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Early Look into the Indonesian Election Results: Who comes out on top?


All three of this election cycle’s presidential candidates partaking in the 2024 Indonesian general elections.

Two weeks have passed since the 2024 Indonesian general elections, which was only
the second election in the country’s 79-year history that elections for the president, vice
president, People’s Consultative Assembly (Majelis Permusyawaratan Rakyat, MPR), the
House of Representatives (Dewan Perwakilan Rakyat, DPR), and Regional Representative
Council (Dewan Perwakilan Daerah, DPD) were conducted on the same day, leaving the whole
nation standing at attention while waiting for the official results to be released. In accordance
with Law No. 17 of 2017 article 413 paragraph (1), the General Elections Commission (Komisi
Pemilihan Umum, KPU) is expected to release the official results on the 20th of March, thirty
five days after the commencement of the elections. Still, given the massive impact that these
results will surely bring for the whole populace, many have turned to unofficial ‘quick counts’,
which base their results on a selected sample of polling stations throughout the country,
conducted by third party organizations to parse out who are most likely to come out as the
winners this election cycle.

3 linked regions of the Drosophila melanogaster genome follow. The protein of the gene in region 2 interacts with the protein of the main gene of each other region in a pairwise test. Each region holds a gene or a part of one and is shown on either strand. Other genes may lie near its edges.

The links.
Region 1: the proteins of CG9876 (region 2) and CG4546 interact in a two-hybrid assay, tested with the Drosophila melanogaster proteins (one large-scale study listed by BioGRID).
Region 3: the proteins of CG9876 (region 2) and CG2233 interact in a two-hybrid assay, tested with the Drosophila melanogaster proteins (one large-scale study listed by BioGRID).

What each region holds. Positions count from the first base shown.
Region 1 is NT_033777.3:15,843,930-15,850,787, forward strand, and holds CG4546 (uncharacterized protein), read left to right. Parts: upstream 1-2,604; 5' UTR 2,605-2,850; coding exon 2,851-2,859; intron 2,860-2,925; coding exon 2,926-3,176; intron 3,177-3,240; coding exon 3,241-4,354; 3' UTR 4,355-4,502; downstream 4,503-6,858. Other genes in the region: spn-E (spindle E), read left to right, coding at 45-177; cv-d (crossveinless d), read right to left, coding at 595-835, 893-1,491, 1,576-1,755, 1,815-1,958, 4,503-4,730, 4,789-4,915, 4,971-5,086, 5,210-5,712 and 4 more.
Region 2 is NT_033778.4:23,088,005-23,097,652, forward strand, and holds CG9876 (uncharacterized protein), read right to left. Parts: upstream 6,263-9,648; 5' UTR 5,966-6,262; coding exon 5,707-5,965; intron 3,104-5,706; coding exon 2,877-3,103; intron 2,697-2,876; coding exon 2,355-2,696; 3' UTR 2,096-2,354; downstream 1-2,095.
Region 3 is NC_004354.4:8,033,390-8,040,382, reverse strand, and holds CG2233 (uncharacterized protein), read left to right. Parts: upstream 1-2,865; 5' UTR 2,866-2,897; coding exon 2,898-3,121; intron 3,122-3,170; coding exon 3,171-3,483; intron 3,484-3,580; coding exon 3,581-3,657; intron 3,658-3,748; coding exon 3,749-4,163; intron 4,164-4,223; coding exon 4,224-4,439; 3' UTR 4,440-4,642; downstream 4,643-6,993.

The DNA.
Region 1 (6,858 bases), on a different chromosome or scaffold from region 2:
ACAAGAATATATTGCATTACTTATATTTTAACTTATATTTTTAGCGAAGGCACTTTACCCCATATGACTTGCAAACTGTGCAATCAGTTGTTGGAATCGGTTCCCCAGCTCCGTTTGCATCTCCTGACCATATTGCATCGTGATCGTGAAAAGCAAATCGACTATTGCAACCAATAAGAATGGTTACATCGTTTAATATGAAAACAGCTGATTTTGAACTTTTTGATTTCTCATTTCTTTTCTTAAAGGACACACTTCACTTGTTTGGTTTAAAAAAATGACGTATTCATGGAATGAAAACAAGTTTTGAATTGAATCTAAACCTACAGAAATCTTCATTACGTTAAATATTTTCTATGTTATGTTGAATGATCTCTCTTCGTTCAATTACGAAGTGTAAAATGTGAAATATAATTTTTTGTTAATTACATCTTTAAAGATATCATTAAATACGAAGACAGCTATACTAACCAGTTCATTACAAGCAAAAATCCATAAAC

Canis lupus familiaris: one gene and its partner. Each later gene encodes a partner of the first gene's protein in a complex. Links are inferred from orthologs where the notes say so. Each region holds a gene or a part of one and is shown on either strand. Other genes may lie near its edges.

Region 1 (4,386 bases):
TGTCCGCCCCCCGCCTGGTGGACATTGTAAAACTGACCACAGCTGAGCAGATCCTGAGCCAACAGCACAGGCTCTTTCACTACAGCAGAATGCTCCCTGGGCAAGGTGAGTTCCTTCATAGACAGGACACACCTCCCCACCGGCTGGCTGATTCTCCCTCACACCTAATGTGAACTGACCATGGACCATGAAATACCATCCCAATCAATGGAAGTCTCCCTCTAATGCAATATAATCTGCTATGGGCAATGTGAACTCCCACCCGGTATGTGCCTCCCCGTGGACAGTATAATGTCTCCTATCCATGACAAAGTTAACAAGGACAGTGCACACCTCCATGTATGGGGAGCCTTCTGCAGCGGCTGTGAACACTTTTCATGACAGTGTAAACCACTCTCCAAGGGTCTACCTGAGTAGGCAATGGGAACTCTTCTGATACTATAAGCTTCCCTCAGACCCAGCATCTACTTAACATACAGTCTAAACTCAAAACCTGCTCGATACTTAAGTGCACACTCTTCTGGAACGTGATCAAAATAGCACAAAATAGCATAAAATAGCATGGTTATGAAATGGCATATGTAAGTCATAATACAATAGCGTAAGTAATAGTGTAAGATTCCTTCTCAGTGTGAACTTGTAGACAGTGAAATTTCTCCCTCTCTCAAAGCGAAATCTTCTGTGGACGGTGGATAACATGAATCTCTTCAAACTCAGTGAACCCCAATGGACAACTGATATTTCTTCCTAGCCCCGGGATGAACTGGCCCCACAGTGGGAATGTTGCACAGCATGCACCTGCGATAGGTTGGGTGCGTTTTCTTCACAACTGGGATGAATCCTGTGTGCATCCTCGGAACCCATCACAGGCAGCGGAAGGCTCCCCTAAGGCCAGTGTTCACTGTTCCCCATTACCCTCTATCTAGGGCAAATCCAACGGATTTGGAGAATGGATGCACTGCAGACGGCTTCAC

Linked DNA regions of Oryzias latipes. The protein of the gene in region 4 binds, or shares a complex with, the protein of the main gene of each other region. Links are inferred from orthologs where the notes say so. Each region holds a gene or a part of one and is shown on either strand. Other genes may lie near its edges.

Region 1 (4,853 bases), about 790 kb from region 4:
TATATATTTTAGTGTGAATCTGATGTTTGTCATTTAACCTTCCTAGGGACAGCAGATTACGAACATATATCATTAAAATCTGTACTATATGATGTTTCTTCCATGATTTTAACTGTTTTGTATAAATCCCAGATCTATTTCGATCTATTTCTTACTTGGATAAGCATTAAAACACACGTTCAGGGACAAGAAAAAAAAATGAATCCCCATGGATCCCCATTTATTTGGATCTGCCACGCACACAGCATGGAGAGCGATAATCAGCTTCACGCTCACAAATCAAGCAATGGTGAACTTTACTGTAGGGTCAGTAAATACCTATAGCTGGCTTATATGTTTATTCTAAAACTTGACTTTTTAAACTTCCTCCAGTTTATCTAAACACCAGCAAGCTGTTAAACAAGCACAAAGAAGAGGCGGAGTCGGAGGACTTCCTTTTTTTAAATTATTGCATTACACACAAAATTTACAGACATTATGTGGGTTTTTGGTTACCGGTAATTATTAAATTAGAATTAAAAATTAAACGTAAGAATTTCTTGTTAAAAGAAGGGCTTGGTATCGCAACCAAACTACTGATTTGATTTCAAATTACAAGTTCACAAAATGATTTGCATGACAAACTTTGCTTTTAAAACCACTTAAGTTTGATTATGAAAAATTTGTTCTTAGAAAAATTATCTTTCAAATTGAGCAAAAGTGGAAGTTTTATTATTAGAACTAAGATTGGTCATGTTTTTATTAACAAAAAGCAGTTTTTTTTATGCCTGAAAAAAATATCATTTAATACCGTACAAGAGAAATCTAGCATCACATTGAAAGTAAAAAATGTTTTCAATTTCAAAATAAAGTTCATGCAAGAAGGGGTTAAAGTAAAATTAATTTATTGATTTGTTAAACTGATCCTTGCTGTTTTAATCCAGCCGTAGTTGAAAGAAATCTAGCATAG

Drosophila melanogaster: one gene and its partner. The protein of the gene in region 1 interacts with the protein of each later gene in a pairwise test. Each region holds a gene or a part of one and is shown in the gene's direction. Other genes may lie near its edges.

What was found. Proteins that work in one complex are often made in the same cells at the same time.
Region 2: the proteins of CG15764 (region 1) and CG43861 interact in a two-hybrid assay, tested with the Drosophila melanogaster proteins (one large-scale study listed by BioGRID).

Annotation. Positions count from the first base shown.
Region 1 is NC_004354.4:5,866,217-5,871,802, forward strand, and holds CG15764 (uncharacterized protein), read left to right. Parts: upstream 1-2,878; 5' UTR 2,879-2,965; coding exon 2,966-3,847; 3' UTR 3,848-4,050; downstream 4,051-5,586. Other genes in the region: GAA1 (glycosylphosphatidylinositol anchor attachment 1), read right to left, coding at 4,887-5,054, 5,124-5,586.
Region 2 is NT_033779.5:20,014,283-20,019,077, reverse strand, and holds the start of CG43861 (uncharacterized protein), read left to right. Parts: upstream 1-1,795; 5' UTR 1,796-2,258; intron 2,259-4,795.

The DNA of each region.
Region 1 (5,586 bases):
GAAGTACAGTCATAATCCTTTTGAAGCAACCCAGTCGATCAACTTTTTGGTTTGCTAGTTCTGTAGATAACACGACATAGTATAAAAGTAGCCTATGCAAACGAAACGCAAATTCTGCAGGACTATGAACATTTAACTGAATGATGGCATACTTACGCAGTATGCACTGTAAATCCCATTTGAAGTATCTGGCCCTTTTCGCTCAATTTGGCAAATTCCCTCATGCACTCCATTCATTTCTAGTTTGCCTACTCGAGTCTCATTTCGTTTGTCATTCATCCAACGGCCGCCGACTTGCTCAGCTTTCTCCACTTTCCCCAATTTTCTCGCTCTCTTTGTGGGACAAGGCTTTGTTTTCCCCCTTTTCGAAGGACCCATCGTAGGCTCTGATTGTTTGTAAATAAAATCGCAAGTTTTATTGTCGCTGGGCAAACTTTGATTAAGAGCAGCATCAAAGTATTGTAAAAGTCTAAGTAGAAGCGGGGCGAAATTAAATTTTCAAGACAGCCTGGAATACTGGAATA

Evidently, most of this attention has centered on the potential winners of the presidential
and vice presidential elections, to see who will be the figures to replace incumbent President
Joko Widodo and Vice President Ma’ruf Amin. Virtually all of these quick counts peg the pairing
of incumbent Minister of Defense, Prabowo Subianto and eldest son of President Widodo as
well as incumbent Mayor of Surakarta, Gibran Rakabuming Raka as the favorites to win the
election. Litbang Kompas has the pairing racking up 58,47% of their sampled vote share, while
Charta Politika has them at 57,99%, and Indikator at 58,08%. The second highest vote-getter

according to these quick count polls is candidate pair number one, that being presidential
candidate Anies Baswedan and vice presidential candidate Muhaimin Iskandar, receiving
25,23% of the vote share according to Litbang Kompas, 25,36% according to Charta Politika,
and 25,34% according to Indikator. Finally, the number three pairing of presidential candidate
Ganjar Pranowo and vice presidential candidate Mahfud MD appear slated to finish as the
lowest vote-getters, with the pair getting 16.30% of the vote by Litbang Kompas’ count, 16,64%
by Charta Politika’s count, and 16,58% by Indikator’s count.

Example of the voting ballots for the 2024 Indonesian general election, with ballots for the
presidential candidates as well as legislative candidates at the national, provincial, and city/regency levels.

With roughly two weeks left to go in this period of vote recapitulation, the official vote
tally by the KPU (which accounts for 78,10% of the total votes as per the writing of this article), it